Updated on January 22.
On January 18, the Non-Status Women’s Collective of Montreal organized a press conference at Concordia’s Simone de Beauvoir Institute. The speakers, who wore masks to protect their identities, talked about their experiences going through undocumented lives and reiterated their demand that they be “regularized.”
Speaking in French at the conference, one of the members of the collective said that the masks were not just practical. “We are all wearing these masks symbolically, to remind that non-status people are forced into anonymity and clandestinity, which we would like to denounce,” she said.
According to a 2004 report by community healthcare group Access Alliance, non-status individuals are “people who do not have the legal status that would allow them to live permanently in Canada. People can become ‘non-status’ when their refugee claim has been rejected, if they don’t have official identity documents, or because their student visa, visitor’s visa, or work permit has expired.”
“We are all wearing these masks symbolically, to remind that non-status people are forced into anonymity and clandestinity, which we would like to denounce.”
While Canada does not collect official statistics on non-status individuals, it is estimated by various organizations, including Access Alliance, that between 50,000 and 200,000 people live in Canada with “less than full legal status.” Some estimates put the number as high as 500,000.
On November 27, the collective delivered a letter to Prime Minister Justin Trudeau’s office in Montreal, outlining the struggles of non-status women and asking the Prime Minister to “take a position on the regularization of non-status people in Canada.” According to a collective member present at the press conference, the letter was also emailed to Trudeau and the Ministry of Immigration on December 7.
Receiving no response, the collective sent the letter again on January 3, which has also gone unanswered.
“We who sign this letter are among tens or even hundreds of thousands of non-status people in Canada. Mr. Trudeau was elected in a Montreal riding where thousands of non-status people live. But, officially, we don’t exist,” the letter reads.
Addressing the audience, another member of the collective said in French, “We have called you here after having sent a letter to Prime Minister Trudeau, who has declared himself to be in favour of the rights of women, children, immigrants, and refugees – which is very positive and encouraging. However, he has never said anything about us, the non-status.”
“We […] however, exist. We already live in Canada. We raise our kids here. We work, we contribute to the wealth of this country. Sadly, our lives still remain unbearable and very, very arduous,” she continued.
“We raise our kids here. We work, we contribute to the wealth of this country. Sadly, our lives still remain unbearable and very, very arduous.”
While non-status individuals pay taxes, work, and contribute to society in other ways, they do not have access to most social rights, including public education, healthcare, and unemployment insurance. In addition, their lack of status makes them vulnerable to things like unfair and dangerous working conditions, or abuse from employers and landlords.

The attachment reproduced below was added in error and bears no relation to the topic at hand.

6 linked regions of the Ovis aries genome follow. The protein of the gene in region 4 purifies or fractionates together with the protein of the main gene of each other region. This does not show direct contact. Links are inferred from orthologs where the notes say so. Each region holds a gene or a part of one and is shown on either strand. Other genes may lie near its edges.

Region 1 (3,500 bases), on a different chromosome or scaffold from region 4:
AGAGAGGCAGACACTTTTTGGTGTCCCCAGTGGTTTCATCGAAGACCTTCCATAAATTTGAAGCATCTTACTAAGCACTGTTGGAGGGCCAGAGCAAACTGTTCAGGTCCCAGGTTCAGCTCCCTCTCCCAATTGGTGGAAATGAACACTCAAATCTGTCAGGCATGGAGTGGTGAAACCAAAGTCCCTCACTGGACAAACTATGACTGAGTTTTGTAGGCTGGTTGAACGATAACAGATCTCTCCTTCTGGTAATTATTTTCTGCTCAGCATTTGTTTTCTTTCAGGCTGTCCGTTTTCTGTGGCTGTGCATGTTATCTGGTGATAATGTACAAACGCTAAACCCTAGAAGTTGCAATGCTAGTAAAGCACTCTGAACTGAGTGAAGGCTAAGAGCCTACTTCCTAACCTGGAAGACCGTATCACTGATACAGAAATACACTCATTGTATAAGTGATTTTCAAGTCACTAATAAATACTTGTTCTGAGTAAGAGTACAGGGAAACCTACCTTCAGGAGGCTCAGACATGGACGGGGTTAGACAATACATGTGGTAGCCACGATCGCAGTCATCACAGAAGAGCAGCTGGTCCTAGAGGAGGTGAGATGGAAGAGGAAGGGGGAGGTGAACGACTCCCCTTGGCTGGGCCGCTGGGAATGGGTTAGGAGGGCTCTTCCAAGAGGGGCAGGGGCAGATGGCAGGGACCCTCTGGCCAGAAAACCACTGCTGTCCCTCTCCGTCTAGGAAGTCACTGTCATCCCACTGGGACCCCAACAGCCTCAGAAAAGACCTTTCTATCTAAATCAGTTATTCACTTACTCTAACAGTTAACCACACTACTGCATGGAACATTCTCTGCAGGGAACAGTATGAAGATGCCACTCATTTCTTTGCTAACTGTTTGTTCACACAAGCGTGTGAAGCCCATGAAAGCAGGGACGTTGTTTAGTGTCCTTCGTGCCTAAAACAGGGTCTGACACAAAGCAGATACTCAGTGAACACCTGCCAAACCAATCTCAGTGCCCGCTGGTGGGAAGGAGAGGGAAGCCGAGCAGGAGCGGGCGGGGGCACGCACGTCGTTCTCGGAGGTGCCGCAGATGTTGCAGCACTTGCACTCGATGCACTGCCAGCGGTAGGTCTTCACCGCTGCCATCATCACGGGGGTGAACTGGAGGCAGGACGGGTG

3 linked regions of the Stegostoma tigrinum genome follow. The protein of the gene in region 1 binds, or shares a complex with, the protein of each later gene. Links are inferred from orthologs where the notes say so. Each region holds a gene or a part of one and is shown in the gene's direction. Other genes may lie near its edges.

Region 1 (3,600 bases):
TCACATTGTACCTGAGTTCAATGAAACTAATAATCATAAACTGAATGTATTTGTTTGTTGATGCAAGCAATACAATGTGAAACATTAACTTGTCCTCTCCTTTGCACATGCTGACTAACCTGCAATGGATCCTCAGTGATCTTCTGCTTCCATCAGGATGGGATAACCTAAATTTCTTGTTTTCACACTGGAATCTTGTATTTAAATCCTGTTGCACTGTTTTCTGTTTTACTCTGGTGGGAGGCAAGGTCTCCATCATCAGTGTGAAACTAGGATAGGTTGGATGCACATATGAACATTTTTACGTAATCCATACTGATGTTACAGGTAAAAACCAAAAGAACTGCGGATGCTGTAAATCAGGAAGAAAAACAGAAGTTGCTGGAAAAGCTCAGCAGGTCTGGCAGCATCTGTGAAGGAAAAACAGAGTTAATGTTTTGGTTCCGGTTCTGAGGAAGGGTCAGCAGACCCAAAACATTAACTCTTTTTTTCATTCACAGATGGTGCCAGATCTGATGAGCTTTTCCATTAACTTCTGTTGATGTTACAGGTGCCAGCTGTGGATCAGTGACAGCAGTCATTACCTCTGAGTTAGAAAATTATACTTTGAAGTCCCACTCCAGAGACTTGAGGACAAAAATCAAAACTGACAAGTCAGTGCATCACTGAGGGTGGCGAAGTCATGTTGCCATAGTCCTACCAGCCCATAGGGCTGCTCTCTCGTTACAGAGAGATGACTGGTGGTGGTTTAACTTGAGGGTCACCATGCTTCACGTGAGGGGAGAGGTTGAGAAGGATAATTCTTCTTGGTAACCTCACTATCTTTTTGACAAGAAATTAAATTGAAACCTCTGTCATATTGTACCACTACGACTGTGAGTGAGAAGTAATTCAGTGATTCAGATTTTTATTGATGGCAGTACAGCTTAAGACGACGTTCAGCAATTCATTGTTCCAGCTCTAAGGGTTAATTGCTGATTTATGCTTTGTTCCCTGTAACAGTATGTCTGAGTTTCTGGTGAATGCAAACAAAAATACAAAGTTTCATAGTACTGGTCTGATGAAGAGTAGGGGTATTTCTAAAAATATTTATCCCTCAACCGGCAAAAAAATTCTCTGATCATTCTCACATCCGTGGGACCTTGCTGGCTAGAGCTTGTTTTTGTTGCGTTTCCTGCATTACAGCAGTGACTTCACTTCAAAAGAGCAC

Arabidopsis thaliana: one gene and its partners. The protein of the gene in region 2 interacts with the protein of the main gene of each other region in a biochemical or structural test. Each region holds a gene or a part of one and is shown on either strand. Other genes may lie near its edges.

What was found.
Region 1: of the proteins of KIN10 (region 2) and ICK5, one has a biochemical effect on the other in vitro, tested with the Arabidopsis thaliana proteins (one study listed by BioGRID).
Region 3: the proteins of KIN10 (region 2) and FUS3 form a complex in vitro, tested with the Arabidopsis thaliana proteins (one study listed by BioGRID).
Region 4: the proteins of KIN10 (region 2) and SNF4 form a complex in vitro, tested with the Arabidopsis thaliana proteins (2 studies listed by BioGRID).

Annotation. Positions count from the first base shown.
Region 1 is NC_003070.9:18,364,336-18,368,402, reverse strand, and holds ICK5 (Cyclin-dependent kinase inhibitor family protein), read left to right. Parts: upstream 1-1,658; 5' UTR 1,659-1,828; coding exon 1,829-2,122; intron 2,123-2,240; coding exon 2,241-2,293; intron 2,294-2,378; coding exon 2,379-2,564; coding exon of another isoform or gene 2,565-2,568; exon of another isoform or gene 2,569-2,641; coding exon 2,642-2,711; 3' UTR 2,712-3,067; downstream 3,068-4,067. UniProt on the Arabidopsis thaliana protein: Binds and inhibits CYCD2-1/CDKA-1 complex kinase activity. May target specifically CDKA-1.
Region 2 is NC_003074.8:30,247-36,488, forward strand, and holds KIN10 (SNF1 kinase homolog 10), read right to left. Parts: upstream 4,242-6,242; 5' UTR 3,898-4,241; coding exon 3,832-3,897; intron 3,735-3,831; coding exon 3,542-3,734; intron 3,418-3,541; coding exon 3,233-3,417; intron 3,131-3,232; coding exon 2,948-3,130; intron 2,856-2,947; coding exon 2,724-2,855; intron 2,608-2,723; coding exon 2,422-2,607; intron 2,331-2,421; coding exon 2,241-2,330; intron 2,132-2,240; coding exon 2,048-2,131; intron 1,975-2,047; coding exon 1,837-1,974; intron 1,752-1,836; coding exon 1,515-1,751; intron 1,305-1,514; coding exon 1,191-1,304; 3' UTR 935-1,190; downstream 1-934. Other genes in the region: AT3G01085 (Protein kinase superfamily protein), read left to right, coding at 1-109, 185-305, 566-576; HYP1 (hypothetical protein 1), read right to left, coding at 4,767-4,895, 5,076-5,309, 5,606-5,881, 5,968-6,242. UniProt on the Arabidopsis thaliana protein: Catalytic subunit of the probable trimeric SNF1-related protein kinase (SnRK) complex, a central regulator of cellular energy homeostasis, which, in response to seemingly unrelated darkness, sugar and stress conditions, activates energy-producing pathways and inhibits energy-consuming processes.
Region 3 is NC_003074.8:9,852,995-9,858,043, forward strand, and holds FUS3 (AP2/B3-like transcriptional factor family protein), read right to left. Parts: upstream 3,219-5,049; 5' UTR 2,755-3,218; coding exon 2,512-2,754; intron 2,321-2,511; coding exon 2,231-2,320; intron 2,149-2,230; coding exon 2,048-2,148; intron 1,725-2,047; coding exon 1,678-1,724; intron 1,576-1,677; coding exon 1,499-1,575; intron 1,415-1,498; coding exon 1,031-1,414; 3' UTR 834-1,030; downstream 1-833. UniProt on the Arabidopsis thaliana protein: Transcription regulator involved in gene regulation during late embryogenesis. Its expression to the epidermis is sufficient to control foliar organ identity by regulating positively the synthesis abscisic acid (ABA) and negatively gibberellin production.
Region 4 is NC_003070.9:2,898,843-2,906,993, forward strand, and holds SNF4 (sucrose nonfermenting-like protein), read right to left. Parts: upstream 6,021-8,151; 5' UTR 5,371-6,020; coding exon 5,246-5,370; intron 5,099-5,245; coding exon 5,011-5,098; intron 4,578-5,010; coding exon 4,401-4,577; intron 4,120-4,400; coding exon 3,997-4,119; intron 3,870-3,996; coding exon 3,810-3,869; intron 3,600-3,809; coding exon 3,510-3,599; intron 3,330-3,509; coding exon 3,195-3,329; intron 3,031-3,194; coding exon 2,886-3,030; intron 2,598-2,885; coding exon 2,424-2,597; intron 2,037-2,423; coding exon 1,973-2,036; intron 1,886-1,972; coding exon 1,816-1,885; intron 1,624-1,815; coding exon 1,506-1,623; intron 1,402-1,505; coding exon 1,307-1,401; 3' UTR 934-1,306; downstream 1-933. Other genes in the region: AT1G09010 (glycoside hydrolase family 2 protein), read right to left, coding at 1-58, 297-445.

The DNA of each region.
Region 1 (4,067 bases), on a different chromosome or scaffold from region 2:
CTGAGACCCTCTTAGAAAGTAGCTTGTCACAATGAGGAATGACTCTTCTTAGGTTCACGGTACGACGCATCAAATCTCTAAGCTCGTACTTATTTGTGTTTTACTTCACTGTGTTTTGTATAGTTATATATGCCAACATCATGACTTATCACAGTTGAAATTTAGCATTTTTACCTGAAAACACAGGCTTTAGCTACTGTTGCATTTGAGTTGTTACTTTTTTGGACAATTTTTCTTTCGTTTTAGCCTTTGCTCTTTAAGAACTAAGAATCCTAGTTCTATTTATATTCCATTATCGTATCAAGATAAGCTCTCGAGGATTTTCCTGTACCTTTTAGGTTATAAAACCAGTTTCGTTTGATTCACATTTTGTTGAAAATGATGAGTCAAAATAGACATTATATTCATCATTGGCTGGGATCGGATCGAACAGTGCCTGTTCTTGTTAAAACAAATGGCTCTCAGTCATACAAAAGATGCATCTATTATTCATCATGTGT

For instance, Quebec law requires that all children have a permanent code (PC) to register for school, but a PC can only be obtained if the child has official documentation. If an exception is made for the child of a non-status parent to go to primary school, parents will often be billed upwards of $5,000 to $6,000 per year, per child. Even so, without a PC the child may still be denied their credentials upon finishing their primary education.
One of the members at the press conference explained in French, “Imagine a child who goes to school for five or six years. The moment he starts secondary school, his studies will not be recognized, because he did not have a permanent code.”
Another problem for non-status individuals and their children is that they are not eligible for public health insurance.
“We are well-integrated into society, and you see us every day. We take the bus, we serve you at restaurants […] we do volunteering. […] Maybe we’re even your friends. But you do not know that, on the inside, we’re afraid of falling sick. Not because we do not like illnesses, but because we cannot go to the hospital,” the member continued.
Another collective member talked about an accident that occurred at her son’s school, which resulted in her son being hospitalized. The member was forced to pay $7,000 in cash for his life-saving operation.
“Blood was flowing everywhere, and there were fractures, really terrible,” she explained in French. “First, at school, they told me, ‘All right, we’re washing our hands of this, because you do not have a health insurance card.’ I took my son to [the] hospital, with the small amount of money I had with me.”
“First, at school, they told me, ‘All right, we’re washing our hands of this, because you do not have a health insurance card.’”
“They are all children. […] Yet, still, it’s as if a child with a health insurance card is a human being, and the other is not.”
The speakers also appealed to the fact that the Trudeau government has pledged to welcome 25,000 Syrian refugees into Canada, arguing that the government should not ignore those non-status people already in the country.
“With the Syrian refugees, to us that’s a really, really important door that’s opened,” the member said. “It is possible to receive more people [… but in our case] you have citizens who are already integrated, who know the country, who are here, who work, who want to live, and who want to stay.”